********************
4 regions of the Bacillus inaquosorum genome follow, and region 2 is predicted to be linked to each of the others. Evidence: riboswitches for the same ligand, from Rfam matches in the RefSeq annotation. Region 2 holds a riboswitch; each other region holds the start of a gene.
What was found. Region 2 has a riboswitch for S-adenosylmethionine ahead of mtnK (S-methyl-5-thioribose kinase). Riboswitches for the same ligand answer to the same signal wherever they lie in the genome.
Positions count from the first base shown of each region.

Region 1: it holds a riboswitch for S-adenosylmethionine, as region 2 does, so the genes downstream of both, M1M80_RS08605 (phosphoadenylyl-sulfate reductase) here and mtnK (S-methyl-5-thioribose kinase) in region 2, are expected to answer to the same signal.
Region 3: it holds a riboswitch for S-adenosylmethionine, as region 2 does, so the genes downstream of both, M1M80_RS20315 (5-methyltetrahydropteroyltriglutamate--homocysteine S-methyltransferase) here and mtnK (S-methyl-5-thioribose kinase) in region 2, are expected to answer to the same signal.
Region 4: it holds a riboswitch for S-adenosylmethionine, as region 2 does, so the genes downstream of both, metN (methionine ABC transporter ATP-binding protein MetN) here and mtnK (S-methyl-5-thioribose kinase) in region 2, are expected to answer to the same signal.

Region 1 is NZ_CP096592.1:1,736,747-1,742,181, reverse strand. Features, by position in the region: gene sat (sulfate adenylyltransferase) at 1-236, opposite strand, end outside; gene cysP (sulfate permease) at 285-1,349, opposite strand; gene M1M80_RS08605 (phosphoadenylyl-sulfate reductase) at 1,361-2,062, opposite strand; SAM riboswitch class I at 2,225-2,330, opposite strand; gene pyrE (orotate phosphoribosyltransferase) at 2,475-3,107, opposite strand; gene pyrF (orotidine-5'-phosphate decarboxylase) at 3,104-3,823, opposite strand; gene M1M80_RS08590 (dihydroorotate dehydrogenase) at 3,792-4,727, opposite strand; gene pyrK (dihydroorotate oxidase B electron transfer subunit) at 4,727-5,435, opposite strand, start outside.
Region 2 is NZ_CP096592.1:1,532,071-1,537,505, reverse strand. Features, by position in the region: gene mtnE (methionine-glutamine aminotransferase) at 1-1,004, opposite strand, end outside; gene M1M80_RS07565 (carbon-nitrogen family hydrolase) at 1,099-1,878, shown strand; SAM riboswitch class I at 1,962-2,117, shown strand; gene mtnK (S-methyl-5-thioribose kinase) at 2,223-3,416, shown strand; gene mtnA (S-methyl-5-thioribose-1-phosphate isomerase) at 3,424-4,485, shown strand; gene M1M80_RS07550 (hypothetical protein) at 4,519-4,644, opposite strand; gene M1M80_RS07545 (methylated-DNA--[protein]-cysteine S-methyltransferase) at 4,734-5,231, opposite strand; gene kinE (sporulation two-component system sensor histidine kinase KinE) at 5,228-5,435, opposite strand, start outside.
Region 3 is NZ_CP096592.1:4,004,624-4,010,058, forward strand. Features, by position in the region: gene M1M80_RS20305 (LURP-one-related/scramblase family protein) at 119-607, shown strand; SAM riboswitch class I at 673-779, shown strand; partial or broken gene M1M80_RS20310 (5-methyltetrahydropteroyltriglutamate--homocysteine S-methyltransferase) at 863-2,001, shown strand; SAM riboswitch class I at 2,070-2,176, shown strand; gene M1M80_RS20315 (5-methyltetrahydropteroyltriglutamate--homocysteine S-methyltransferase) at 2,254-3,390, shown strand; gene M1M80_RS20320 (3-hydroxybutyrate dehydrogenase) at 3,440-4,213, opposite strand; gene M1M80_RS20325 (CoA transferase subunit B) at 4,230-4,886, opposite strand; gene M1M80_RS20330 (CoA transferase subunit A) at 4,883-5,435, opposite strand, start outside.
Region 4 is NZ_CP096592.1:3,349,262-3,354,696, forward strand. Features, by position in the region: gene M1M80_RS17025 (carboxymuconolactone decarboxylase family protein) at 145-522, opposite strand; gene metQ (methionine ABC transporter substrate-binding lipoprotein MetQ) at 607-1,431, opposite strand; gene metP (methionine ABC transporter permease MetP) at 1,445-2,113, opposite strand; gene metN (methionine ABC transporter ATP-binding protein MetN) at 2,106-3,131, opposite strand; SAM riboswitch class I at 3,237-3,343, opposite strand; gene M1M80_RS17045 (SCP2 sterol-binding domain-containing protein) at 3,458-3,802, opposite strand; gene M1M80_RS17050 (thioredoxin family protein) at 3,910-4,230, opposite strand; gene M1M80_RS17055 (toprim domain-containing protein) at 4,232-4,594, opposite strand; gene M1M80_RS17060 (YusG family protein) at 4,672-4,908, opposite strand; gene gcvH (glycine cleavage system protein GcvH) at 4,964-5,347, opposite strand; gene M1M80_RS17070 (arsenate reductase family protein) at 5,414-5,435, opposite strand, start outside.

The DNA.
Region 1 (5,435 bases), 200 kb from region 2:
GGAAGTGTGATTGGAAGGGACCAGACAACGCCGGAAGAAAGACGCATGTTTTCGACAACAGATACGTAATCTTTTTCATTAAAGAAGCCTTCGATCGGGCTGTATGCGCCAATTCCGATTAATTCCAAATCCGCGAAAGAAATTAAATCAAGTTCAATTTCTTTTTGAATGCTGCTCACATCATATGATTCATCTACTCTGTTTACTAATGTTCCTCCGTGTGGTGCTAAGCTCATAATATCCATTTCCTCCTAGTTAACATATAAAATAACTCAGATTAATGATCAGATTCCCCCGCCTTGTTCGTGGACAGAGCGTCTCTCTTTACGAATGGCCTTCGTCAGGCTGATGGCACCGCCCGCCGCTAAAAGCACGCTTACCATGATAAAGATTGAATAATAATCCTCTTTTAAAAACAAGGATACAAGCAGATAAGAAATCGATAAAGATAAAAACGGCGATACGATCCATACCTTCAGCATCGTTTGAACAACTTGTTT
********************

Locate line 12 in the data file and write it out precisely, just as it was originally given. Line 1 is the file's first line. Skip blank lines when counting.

Region 1 (5,435 bases), 200 kb from region 2: